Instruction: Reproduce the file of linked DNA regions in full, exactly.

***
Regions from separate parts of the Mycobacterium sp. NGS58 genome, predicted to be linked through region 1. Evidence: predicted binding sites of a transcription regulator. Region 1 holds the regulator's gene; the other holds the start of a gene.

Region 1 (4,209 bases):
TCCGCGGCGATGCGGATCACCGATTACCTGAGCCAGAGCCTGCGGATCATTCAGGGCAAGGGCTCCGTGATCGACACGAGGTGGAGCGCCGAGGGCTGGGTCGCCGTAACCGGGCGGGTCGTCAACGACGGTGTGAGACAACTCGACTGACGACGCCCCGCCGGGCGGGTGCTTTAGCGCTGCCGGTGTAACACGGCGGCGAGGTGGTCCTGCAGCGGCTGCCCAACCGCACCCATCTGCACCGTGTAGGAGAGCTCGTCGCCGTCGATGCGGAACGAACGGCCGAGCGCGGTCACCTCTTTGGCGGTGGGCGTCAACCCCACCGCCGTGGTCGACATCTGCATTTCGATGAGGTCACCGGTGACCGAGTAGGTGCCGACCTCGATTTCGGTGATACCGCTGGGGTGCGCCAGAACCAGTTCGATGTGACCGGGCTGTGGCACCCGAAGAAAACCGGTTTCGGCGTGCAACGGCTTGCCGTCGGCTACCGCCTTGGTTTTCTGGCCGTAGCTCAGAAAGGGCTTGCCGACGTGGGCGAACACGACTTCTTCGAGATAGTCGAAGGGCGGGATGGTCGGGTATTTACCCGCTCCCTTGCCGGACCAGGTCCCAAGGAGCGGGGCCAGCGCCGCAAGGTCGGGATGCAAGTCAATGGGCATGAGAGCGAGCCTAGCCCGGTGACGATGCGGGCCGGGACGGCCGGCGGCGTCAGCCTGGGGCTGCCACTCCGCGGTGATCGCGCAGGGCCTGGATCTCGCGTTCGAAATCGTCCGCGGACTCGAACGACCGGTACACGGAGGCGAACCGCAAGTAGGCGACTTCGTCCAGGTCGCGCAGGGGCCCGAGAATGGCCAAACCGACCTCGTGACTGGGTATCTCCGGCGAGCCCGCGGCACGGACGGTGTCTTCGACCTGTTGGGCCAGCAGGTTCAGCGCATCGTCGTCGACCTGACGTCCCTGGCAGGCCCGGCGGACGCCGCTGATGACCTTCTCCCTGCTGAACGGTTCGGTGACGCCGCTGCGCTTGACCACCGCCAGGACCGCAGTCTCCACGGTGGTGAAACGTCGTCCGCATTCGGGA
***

Regions from separate parts of the Mycobacterium sp. NGS58 genome, predicted to be linked through region 1. Evidence: predicted binding sites of a transcription regulator. Region 1 holds the regulator's gene; the other holds the start of a gene.

Region 1 (4,209 bases):
TCCGCGGCGATGCGGATCACCGATTACCTGAGCCAGAGCCTGCGGATCATTCAGGGCAAGGGCTCCGTGATCGACACGAGGTGGAGCGCCGAGGGCTGGGTCGCCGTAACCGGGCGGGTCGTCAACGACGGTGTGAGACAACTCGACTGACGACGCCCCGCCGGGCGGGTGCTTTAGCGCTGCCGGTGTAACACGGCGGCGAGGTGGTCCTGCAGCGGCTGCCCAACCGCACCCATCTGCACCGTGTAGGAGAGCTCGTCGCCGTCGATGCGGAACGAACGGCCGAGCGCGGTCACCTCTTTGGCGGTGGGCGTCAACCCCACCGCCGTGGTCGACATCTGCATTTCGATGAGGTCACCGGTGACCGAGTAGGTGCCGACCTCGATTTCGGTGATACCGCTGGGGTGCGCCAGAACCAGTTCGATGTGACCGGGCTGTGGCACCCGAAGAAAACCGGTTTCGGCGTGCAACGGCTTGCCGTCGGCTACCGCCTTGGTTTTCTGGCCGTAGCTCAGAAAGGGCTTGCCGACGTGGGCGAACACGACTTCTTCGAGATAGTCGAAGGGCGGGATGGTCGGGTATTTACCCGCTCCCTTGCCGGACCAGGTCCCAAGGAGCGGGGCCAGCGCCGCAAGGTCGGGATGCAAGTCAATGGGCATGAGAGCGAGCCTAGCCCGGTGACGATGCGGGCCGGGACGGCCGGCGGCGTCAGCCTGGGGCTGCCACTCCGCGGTGATCGCGCAGGGCCTGGATCTCGCGTTCGAAATCGTCCGCGGACTCGAACGACCGGTACACGGAGGCGAACCGCAAGTAGGCGACTTCGTCCAGGTCGCGCAGGGGCCCGAGAATGGCCAAACCGACCTCGTGACTGGGTATCTCCGGCGAGCCCGCGGCACGGACGGTGTCTTCGACCTGTTGGGCCAGCAGGTTCAGCGCATCGTCGTCGACCTGACGTCCCTGGCAGGCCCGGCGGACGCCGCTGATGACCTTCTCCCTGCTGAACGGTTCGGTGACGCCGCTGCGCTTGACCACCGCCAGGACCGCAGTCTCCACGGTGGTGAAACGTCGTCCGCATTCGGGA